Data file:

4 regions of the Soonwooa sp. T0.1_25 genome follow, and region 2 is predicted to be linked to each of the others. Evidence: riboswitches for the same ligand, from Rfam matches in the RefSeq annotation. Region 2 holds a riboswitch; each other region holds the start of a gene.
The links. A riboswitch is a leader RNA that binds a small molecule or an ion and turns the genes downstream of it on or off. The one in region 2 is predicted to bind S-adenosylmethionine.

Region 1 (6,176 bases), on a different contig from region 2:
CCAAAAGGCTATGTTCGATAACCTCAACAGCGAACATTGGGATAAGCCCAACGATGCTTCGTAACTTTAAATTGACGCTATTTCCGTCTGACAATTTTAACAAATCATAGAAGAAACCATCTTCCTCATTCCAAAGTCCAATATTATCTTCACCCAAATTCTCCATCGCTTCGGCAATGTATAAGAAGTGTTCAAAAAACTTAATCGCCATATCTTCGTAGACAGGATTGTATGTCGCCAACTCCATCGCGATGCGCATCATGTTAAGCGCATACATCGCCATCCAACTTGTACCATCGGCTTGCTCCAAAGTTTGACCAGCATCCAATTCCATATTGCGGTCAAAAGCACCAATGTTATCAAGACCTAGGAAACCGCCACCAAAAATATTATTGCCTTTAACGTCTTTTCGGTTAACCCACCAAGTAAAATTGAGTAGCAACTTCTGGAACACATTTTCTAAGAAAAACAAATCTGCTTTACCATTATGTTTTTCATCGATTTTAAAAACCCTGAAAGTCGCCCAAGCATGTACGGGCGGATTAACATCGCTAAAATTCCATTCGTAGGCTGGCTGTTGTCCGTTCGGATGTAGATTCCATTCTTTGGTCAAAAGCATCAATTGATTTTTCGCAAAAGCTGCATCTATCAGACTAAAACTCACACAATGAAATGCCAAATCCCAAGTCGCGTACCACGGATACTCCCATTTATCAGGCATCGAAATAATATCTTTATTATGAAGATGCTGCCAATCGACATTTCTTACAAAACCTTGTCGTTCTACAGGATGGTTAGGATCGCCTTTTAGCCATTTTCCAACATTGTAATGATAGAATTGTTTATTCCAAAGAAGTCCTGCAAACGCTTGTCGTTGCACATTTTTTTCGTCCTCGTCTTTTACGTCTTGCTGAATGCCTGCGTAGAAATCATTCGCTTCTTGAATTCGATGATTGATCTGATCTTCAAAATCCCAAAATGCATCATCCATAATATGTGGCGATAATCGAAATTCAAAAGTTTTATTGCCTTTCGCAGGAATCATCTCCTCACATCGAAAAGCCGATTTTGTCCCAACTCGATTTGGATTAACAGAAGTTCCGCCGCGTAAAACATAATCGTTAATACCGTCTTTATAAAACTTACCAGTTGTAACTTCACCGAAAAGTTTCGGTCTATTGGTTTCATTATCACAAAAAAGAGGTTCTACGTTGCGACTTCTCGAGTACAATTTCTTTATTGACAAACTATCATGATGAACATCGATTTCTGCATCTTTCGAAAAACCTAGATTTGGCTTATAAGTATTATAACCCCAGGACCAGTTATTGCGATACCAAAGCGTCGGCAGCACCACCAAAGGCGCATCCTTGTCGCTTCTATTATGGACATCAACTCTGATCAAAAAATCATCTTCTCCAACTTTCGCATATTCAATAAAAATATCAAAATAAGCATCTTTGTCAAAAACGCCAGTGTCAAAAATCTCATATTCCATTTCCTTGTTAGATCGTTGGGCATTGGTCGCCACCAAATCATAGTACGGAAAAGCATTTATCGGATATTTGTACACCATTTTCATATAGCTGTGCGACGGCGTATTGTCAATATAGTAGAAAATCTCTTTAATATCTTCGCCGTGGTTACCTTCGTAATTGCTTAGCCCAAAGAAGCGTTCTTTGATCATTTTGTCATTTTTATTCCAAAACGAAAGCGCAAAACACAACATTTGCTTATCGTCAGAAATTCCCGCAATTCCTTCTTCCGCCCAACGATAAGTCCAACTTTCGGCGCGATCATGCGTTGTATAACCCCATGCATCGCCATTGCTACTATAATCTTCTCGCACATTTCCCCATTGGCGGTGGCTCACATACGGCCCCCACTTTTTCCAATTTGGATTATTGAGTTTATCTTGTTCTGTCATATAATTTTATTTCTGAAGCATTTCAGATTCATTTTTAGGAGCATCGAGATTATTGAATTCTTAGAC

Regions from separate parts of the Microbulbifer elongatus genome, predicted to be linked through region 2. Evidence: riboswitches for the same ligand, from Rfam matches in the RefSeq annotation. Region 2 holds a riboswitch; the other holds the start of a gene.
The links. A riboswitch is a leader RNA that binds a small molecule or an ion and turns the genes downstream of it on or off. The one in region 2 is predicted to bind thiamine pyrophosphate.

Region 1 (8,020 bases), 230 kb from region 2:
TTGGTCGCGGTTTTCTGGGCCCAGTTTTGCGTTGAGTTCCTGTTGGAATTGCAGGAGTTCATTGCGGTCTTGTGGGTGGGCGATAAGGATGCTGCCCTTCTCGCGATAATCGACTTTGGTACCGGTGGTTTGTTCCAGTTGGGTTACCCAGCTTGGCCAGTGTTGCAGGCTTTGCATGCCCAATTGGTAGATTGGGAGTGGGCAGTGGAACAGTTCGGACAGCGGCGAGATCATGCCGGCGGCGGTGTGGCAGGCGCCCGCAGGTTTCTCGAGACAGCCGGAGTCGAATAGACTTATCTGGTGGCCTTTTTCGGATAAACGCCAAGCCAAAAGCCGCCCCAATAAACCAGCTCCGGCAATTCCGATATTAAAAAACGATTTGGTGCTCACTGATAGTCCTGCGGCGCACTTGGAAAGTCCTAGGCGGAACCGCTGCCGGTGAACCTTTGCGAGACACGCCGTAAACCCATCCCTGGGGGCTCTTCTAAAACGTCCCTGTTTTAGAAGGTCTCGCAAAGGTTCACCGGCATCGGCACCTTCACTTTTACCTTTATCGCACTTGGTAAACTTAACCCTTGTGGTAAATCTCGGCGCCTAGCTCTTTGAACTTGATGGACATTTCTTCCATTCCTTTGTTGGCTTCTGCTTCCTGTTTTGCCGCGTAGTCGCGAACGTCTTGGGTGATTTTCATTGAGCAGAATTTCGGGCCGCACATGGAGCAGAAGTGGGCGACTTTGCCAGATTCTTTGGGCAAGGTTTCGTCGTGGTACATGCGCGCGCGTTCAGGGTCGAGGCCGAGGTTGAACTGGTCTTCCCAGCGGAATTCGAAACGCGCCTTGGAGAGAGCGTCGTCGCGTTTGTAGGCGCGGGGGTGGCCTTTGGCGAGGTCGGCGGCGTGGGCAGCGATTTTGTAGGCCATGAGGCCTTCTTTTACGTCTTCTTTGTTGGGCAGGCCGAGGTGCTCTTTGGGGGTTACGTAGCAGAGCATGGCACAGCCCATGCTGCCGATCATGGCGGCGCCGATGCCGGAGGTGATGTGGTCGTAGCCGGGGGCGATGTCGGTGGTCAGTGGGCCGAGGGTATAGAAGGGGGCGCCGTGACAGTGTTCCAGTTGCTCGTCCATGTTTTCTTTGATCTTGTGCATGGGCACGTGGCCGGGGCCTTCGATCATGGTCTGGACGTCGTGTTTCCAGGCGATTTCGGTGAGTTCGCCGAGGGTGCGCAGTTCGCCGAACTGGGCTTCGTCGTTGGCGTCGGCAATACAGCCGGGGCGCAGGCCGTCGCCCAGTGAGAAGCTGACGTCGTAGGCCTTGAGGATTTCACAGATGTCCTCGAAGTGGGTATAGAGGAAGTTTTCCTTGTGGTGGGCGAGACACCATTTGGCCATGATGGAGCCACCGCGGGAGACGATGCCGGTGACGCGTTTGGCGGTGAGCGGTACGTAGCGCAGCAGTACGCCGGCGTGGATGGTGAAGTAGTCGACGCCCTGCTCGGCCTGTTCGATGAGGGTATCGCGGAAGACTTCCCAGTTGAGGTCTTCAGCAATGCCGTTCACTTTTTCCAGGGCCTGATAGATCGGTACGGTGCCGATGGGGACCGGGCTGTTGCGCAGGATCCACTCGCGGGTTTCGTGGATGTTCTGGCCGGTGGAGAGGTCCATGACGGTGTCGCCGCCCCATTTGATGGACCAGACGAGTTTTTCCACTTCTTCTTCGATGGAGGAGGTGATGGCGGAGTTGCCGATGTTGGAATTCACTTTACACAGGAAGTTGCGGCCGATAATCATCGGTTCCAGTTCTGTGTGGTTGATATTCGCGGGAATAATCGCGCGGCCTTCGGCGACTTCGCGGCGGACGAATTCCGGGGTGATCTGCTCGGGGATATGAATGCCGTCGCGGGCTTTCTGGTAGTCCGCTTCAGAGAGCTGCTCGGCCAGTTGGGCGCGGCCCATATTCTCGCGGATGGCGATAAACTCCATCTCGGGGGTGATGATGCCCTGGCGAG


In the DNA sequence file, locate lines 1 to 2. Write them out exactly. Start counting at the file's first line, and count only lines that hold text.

4 regions of the Soonwooa sp. T0.1_25 genome follow, and region 2 is predicted to be linked to each of the others. Evidence: riboswitches for the same ligand, from Rfam matches in the RefSeq annotation. Region 2 holds a riboswitch; each other region holds the start of a gene.
The links. A riboswitch is a leader RNA that binds a small molecule or an ion and turns the genes downstream of it on or off. The one in region 2 is predicted to bind S-adenosylmethionine.